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Beshear tells Obama Ky. wants to explore hemp

Roger Alford, Associated Press

FRANKFORT, Ky. (AP) -- Gov. Steve Beshear is calling for the federal government to take a fresh look at whether there's a way to capitalize on the potential economic benefits of industrial hemp without undermining marijuana eradication efforts.

Beshear sent a letter Friday to President Barack Obama, asking that the Office of Drug Control Policy, U.S. Department of Agriculture and the U.S. attorney general's office work with the Drug Enforcement Administration on the issue.

Kentucky lawmakers passed a bill earlier this year that lays the groundwork for hemp farming if the DEA were to lift restrictions on the crop.

Several Kentucky political leaders have been pushing for industrial hemp production, including Senate Republican Leader Mitch McConnell and Sen. Rand Paul who contend it could be a boon for Kentucky farmers.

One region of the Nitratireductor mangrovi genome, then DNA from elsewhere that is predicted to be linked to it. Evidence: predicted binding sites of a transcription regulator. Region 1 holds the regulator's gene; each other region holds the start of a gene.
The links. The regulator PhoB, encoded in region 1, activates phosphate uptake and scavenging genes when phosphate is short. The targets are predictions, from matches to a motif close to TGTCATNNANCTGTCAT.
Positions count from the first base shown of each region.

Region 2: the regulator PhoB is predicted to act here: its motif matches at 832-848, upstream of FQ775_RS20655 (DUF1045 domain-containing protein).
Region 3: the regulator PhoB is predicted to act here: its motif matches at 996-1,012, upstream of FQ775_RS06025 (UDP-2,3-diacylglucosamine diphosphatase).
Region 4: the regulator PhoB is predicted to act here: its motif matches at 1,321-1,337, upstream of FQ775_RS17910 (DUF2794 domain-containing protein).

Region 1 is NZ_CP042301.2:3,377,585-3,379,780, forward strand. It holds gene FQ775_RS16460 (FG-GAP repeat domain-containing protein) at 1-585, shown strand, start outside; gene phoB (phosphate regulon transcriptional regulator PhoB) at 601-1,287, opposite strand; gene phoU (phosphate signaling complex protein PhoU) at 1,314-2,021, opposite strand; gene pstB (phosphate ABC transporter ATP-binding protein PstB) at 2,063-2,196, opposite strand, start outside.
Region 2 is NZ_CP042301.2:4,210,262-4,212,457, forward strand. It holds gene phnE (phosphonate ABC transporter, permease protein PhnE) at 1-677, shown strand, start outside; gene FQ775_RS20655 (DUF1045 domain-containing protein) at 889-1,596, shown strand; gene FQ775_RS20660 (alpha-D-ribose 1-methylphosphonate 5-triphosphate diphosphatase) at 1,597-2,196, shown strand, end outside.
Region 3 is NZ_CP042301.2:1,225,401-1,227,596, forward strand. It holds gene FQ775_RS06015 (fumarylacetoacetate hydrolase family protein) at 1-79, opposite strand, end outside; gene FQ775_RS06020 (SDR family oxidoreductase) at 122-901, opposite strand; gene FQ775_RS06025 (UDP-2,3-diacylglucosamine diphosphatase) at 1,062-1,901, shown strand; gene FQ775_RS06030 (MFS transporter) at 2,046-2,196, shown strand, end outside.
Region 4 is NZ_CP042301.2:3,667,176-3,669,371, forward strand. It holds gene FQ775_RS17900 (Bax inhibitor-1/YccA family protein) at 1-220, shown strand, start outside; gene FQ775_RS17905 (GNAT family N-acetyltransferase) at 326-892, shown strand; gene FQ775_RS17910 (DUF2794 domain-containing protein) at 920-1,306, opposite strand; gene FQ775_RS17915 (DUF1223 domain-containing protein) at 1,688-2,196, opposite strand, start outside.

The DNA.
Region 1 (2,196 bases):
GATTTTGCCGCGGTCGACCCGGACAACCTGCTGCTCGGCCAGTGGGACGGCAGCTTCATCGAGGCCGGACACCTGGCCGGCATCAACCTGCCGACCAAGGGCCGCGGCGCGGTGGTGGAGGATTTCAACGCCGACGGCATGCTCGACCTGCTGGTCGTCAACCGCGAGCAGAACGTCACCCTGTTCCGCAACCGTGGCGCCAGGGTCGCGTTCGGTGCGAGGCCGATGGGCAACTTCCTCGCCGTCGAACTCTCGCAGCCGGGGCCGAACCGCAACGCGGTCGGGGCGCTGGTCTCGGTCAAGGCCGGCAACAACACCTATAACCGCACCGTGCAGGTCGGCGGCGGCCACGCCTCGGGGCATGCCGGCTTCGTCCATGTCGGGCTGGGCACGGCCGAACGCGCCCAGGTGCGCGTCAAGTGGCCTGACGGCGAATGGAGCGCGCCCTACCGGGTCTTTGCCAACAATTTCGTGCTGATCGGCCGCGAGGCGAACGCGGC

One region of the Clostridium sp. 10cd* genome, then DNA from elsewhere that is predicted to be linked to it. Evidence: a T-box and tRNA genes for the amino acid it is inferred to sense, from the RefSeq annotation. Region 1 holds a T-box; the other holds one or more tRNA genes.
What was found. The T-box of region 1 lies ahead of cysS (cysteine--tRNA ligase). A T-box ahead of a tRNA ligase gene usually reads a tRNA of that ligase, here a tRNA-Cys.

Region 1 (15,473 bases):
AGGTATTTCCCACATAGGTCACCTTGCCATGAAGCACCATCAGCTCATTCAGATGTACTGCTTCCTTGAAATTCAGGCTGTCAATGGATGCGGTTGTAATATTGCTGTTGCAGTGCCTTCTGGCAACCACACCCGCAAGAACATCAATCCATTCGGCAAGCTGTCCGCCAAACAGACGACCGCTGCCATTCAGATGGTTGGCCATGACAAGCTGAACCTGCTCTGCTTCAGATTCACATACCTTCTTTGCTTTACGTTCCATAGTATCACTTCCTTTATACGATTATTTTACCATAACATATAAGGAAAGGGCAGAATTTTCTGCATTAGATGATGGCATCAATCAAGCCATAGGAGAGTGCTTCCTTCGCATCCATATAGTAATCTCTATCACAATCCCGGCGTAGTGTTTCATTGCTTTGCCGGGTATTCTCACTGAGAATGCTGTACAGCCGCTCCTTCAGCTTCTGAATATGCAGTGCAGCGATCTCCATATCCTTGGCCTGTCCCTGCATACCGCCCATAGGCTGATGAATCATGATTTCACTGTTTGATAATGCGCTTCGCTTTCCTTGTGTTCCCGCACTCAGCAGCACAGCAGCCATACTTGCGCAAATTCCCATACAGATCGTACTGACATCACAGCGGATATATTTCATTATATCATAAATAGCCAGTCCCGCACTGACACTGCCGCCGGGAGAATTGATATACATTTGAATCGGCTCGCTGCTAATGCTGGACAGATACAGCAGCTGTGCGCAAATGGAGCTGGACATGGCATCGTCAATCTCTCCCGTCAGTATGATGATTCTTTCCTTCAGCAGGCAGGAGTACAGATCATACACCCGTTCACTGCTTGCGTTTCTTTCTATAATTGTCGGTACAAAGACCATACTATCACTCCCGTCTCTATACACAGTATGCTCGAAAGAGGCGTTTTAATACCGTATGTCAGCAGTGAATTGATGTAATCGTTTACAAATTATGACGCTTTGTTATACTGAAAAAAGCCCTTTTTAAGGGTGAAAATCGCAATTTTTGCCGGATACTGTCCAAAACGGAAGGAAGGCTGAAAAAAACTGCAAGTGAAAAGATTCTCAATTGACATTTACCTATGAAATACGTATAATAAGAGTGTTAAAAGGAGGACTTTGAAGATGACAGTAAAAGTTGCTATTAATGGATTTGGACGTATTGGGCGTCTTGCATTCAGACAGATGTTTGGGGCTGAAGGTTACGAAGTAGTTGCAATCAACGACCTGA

McConnell and Paul have been pressing to remove federal restrictions on the domestic production of industrial hemp, which flourished in Kentucky until it was banned decades ago when the federal government classified it as a controlled substance related to marijuana.

In Kentucky, the industrial hemp movement has firmly taken root. Proponents contend lifting the federal ban would give farmers a new crop and would create processing jobs to turn the fiber and seeds into products ranging from paper to biofuels.

Dozens of countries, including Canada, already produce the crop.

"While experience in Canada tells us that the economic opportunities in the hemp industry are still largely unknown, we want to explore any and all opportunities that have the possible potential for job creation and enhancing rural economies in areas of our state," Beshear said in the letter to Obama. "At the same time, we share many of the concerns expressed by law enforcement officers and don't want to take any steps that would undermine our efforts to combat the drug abuse epidemic here in the commonwealth."

Beshear had let the state's hemp bill become law without his signature. The Democratic governor said he wouldn't sign the legislation out of concerns, shared by some in law enforcement, that marijuana growers could camouflage their illegal crops with hemp plants.

"The governor hasn't changed his position at all," Beshear spokeswoman Kerri Richardson said in a statement. "The letter merely indicates his desire that we explore any opportunity for growing industrial hemp if law enforcement concerns can be satisfied."